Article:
# Heat flux sensor

Jump to: navigation, search
Picture of a thin-film heat flux sensor. Photo shows model PHFS-01. The sensor is shown mounted on a window and can measure the amount of heat transfer through the window. Measurements from the heat flux sensor can then be used to determine R-value / U-value of the window or other building envelope components.
Example of a heat flux sensor. Photo shows model gSKIN-XO 67 7C. This heat flux sensor is often used to measure heat fluxes or, in combination with temperature sensors, to conduct u-value measurements.

A heat flux sensor is a transducer that generates an electrical signal proportional to the total heat rate applied to the surface of the sensor. The measured heat rate is divided by the surface area of the sensor to determine the heat flux.

The heat flux can have different origins; in principle convective, radiative as well as conductive heat can be measured. Heat flux sensors are known under different names, such as heat flux transducers, heat flux gauges, heat flux plates. Some instruments that actually are single-purpose heat flux sensors like pyranometers for solar radiation measurement. Other heat flux sensors include Gardon gauges[1] (also known as a circular-foil gauge), thin-film thermopiles,[2] and Schmidt-Boelter gauges.[3] In SI units, the heat rate is measured in Watts, and the heat flux is computed in Watts per meter squared.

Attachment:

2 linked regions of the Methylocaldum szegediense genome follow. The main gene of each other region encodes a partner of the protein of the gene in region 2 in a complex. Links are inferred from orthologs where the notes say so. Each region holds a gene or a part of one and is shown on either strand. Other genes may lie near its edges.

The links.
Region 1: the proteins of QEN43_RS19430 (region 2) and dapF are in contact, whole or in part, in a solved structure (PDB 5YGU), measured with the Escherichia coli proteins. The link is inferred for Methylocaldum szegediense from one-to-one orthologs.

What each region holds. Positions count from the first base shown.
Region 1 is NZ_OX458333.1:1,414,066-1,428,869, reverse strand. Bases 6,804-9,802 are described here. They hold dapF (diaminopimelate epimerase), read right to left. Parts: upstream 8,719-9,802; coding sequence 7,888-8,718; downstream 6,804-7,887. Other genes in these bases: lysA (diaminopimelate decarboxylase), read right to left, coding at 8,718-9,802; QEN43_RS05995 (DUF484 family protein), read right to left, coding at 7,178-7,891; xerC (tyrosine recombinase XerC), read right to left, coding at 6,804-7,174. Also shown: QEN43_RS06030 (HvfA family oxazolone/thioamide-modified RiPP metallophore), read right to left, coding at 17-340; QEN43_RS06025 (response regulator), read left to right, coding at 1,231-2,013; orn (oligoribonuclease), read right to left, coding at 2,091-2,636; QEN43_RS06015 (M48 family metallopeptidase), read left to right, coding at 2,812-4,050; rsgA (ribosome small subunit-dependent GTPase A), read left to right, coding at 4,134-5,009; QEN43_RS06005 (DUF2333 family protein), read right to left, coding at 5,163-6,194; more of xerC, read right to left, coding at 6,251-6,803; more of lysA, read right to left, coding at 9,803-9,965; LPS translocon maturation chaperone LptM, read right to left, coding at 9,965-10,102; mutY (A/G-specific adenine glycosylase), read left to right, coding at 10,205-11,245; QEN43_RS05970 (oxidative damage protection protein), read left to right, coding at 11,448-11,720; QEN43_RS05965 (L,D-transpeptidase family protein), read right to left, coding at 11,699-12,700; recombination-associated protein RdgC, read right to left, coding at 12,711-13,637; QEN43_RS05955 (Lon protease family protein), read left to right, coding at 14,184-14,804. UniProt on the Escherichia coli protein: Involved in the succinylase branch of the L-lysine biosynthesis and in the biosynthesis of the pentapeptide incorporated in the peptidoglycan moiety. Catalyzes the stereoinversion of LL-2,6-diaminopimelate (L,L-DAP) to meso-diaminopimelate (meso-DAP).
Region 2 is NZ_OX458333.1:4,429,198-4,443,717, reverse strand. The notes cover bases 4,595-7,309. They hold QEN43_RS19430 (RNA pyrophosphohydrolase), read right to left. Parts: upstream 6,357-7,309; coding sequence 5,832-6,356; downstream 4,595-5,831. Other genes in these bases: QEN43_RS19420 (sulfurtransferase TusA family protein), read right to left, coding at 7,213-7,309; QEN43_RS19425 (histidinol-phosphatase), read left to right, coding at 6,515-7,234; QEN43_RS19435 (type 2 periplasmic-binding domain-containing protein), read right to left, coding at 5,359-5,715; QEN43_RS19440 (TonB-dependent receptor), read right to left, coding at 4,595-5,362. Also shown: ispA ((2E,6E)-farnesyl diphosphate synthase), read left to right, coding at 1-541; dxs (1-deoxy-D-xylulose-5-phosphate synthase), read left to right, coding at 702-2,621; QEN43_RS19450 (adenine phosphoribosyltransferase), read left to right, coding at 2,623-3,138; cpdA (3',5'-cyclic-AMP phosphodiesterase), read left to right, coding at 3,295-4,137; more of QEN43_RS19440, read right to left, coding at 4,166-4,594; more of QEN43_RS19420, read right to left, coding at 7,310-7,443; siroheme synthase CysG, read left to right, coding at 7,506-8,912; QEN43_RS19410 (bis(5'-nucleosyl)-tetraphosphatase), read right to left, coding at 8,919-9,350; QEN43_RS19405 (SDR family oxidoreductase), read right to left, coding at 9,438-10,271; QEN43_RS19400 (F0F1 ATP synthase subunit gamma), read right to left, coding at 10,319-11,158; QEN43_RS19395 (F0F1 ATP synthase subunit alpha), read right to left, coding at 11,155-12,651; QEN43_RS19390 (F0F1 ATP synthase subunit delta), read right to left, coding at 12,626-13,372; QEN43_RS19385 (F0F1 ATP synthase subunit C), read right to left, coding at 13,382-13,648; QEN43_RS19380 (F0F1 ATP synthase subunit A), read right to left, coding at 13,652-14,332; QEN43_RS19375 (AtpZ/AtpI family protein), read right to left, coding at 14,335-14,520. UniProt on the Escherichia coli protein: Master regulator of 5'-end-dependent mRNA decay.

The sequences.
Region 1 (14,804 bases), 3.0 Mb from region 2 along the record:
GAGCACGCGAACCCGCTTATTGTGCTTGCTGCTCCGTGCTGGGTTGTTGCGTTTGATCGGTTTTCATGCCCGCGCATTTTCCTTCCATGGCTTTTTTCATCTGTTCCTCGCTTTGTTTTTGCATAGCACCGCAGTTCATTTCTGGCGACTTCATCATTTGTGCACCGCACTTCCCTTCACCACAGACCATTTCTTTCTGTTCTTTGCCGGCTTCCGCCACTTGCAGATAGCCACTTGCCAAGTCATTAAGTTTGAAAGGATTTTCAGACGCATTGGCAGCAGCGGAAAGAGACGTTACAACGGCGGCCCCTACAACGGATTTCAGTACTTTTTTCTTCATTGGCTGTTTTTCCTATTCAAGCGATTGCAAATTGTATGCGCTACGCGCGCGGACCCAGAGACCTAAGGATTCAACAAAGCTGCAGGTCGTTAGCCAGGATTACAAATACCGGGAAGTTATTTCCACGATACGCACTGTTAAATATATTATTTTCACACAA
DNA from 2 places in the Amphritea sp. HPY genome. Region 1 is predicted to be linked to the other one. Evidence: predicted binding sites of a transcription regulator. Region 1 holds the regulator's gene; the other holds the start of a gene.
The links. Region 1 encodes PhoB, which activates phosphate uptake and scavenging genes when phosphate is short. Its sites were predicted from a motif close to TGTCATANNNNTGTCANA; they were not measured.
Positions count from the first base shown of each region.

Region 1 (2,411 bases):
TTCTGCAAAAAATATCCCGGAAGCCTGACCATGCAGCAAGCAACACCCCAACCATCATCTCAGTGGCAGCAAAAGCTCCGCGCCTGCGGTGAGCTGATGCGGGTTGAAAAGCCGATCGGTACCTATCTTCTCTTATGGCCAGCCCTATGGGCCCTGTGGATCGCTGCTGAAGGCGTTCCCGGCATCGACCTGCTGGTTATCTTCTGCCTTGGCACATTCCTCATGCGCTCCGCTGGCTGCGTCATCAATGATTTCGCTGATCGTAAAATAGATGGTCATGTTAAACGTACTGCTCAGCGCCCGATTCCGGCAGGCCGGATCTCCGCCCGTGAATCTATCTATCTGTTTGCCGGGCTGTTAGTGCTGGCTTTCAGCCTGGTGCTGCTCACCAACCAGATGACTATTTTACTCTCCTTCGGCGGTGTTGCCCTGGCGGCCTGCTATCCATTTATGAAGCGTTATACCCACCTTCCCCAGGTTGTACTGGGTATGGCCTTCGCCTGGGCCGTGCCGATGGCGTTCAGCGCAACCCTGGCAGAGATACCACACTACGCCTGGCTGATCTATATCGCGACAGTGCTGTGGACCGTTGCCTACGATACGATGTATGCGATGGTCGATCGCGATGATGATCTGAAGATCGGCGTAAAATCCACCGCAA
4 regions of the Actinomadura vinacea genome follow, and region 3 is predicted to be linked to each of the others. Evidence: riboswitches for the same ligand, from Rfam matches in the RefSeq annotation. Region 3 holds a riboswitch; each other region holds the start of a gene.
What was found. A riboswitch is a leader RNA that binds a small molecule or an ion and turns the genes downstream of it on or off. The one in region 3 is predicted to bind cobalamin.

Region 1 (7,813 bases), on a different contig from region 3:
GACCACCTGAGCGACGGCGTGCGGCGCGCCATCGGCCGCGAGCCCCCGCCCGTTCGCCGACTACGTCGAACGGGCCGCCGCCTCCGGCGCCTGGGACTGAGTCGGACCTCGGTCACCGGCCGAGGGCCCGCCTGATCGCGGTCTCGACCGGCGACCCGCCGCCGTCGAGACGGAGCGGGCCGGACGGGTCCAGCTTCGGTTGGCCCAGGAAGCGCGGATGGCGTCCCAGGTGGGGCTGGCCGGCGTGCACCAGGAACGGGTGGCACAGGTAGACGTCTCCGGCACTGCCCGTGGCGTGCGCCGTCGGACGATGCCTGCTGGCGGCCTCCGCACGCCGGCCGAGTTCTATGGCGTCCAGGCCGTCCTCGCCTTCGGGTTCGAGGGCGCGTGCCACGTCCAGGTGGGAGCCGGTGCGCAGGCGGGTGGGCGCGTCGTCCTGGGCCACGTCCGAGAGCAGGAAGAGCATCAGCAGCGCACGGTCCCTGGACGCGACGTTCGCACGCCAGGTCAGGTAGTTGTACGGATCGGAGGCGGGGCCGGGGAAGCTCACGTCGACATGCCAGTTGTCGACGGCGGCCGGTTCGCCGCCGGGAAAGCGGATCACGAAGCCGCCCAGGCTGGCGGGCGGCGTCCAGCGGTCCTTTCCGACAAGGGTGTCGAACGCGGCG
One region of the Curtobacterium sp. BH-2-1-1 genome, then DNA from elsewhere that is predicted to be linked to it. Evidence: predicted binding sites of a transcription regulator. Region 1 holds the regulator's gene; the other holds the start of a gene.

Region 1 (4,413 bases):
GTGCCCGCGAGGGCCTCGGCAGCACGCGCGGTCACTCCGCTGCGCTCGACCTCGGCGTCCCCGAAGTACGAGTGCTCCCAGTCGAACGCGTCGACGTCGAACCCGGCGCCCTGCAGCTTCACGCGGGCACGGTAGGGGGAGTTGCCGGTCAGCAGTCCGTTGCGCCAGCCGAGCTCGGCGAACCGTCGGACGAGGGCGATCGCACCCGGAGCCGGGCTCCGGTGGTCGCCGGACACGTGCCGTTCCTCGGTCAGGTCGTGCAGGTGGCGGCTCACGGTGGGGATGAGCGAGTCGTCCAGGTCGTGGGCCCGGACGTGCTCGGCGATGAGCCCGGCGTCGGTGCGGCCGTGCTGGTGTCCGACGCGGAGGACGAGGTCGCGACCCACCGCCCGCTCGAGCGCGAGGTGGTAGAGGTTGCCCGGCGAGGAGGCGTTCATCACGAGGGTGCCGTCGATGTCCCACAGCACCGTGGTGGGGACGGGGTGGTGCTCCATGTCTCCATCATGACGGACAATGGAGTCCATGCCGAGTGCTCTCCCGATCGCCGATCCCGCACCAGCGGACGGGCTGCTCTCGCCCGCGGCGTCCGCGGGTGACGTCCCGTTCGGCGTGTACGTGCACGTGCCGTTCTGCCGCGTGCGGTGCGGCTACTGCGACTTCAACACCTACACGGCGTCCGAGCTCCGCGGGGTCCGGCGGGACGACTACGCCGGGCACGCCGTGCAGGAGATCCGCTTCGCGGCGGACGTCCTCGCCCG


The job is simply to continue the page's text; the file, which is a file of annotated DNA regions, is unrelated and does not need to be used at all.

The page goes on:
## Usage

Heat flux sensors are used for a variety of applications. Common applications are studies of building envelope thermal resistance, studies of the effect of fire and flames or laser power measurements. More exotic applications include estimation of fouling on boiler surfaces, temperature measurement of moving foil material, etc.

The total heat flux is composed of a conductive, convective and radiative part. Depending on the application, one might want to measure all three of these quantities or single one out. An example of measurement of conductive heat flux is a heat flux plate incorporated into a wall.

An example of measurement of radiative heat flux density is a pyranometer for measurement of solar radiation.

An example of a sensor sensitive to radiative as well as convective heat flux is a Gardon or Schmidt–Boelter gauge, used for studies of fire and flames. The Gardon must measure convection perpendicular to the face of the sensor to be accurate due to the circular-foil construction, while the wire-wound geometry of the Schmidt-Boelter gauge can measure both perpendicular and parallel flows.

In this case the sensor is mounted on a water-cooled body. Such sensors are used in fire resistance testing to put the fire to which samples are exposed to the right intensity level.

There are various examples of sensors that internally use heat flux sensors examples are laser power meters, pyranometers, etc.